Objectives: We sought to compare balance outcomes according to treatment modality of vestibular schwannoma (VS) via a meta-analysis that divided measuring tools of balance outcomes into three categories based on type. Methods: A comprehensive review of the literature from January 1966 to September 2017 was performed, looking for studies about long-term balance outcomes after microsurgery (MS), radiotherapy (RT), or observation for VS. A comprehensive meta-analysis was used to analyze effect sizes, explore possible causes of heterogeneity, and check publication bias with a funnel plot and Egger's regression. Results: Among 633 references, 34 were included in the meta-analysis. Perceived dizziness improvement rate was significantly higher in the MS group than in the RT group (odds ratio [OR]: 1.61; 95% confidence interval [CI]: 1.08 to 2.40; P <.05, I2 = 4.18], but no significant difference was observed between the two groups with regard to validated dizziness questionnaire score (standardized mean difference: 0.04; 95% CI: −0.36 to 0.44; P =.84, I2 = 69.61) or dizziness or disequilibrium-related symptom incidence rate (OR: 0.91; 95% CI: 0.50 to 1.68; P =.77, I2 = 0). In a subanalysis conducted within the groups after intervention, the MS group demonstrated a lower vertigo incidence rate (P <.001), and the RT group experienced a significant reduction in validated dizziness questionnaire score (P <.05). Conclusions: Our results indicate that MS should be considered at least equal to RT in regard to resolving long-term dizziness and improving balance outcomes. Furthermore, well-designed studies are necessary to predict balance outcomes after VS treatment and to choose from among possible treatment options. Level of Evidence: 2a Laryngoscope, 2019.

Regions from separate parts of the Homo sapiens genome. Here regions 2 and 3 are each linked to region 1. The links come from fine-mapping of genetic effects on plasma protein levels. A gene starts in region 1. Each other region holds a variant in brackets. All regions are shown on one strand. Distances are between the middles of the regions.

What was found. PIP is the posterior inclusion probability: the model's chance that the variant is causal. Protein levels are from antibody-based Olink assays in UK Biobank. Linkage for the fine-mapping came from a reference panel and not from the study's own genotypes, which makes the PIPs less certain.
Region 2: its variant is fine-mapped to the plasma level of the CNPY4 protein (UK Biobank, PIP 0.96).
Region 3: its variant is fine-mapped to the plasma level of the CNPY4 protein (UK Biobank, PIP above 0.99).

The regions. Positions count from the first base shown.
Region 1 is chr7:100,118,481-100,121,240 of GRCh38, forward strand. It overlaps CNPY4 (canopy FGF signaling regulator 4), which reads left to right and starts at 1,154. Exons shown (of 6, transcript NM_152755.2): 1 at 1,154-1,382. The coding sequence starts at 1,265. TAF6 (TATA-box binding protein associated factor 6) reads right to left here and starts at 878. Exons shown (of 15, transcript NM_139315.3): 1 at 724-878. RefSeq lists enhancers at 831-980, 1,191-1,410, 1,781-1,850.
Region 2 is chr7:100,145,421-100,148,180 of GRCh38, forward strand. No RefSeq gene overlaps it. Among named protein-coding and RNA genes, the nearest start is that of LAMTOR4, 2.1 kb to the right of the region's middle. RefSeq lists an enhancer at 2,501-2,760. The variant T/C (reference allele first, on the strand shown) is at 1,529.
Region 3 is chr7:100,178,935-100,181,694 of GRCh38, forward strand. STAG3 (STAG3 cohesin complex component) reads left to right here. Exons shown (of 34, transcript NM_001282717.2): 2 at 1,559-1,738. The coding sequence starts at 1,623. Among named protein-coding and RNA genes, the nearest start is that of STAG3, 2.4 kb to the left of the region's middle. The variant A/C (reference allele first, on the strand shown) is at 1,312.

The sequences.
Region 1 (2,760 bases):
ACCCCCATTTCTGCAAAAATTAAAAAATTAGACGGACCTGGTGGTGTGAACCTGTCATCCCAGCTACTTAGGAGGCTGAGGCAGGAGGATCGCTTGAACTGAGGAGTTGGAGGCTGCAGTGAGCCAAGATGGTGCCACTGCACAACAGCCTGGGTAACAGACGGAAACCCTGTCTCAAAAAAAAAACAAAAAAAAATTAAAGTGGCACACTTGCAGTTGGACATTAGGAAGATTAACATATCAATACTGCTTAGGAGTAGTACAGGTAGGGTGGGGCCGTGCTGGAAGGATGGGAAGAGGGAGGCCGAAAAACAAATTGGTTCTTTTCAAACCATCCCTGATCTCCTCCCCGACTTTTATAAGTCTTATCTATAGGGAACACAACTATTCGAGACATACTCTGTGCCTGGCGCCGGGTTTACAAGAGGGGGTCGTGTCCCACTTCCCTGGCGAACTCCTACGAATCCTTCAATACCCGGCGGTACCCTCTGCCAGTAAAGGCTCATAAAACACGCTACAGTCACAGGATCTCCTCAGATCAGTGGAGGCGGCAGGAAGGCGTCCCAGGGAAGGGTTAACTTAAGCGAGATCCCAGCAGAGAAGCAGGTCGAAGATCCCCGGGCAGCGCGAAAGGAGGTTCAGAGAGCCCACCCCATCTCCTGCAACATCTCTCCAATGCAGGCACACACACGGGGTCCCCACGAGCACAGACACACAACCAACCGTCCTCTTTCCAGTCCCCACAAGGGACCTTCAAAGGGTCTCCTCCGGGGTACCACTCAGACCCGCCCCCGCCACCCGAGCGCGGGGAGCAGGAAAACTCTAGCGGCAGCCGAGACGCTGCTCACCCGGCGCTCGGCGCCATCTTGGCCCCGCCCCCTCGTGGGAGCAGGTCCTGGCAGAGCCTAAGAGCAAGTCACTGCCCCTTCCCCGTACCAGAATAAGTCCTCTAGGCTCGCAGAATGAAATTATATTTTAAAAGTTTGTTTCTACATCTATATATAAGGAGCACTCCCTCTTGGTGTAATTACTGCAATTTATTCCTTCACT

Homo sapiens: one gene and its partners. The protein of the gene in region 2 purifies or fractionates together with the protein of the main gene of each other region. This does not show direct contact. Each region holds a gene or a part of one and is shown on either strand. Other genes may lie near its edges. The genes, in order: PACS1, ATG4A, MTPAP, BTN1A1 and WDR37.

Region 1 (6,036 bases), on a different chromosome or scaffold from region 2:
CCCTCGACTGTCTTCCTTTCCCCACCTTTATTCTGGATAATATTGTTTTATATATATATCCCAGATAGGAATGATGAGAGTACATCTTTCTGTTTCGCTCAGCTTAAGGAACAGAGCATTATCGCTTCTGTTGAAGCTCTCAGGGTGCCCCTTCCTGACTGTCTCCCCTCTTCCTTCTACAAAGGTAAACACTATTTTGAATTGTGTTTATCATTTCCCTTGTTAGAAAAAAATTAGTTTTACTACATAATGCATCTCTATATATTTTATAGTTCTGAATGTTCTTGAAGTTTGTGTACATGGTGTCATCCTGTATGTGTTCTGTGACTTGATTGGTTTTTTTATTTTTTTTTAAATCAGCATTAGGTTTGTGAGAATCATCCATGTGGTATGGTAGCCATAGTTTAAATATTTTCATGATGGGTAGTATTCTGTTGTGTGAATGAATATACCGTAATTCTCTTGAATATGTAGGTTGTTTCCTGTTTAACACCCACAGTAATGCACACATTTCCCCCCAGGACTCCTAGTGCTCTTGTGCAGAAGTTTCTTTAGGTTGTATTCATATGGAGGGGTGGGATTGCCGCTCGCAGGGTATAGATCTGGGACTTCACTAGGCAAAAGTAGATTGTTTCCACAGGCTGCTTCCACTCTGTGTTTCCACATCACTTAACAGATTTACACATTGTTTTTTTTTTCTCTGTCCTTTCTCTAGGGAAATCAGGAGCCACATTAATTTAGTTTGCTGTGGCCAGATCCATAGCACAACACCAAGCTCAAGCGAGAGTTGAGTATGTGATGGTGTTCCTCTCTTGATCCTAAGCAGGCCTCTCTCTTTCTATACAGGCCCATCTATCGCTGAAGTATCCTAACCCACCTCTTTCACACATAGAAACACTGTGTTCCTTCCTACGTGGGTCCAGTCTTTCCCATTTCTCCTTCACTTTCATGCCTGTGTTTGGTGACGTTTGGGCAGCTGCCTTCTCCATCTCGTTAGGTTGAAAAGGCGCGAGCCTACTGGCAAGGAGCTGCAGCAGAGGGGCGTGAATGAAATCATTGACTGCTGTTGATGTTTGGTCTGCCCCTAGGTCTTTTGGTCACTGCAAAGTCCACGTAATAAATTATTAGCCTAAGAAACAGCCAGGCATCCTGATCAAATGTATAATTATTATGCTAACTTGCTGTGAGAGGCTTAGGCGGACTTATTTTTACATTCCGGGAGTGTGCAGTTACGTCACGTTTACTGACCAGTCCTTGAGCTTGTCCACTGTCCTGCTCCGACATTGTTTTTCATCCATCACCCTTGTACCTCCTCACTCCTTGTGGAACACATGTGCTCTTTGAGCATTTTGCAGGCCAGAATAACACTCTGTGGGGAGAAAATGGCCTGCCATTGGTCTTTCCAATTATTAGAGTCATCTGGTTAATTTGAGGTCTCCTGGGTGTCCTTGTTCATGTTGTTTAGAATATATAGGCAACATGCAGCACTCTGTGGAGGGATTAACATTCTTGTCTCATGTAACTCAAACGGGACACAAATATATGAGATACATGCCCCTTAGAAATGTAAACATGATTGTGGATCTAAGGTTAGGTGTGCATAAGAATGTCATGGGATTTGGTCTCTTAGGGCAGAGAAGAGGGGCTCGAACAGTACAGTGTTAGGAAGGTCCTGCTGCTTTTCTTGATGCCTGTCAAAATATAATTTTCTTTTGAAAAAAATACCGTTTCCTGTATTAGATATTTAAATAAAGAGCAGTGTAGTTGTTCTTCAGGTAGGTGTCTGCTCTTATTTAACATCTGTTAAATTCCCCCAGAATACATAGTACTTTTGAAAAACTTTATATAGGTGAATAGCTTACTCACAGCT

- Vestibular schwannoma
ASJC Scopus subject areas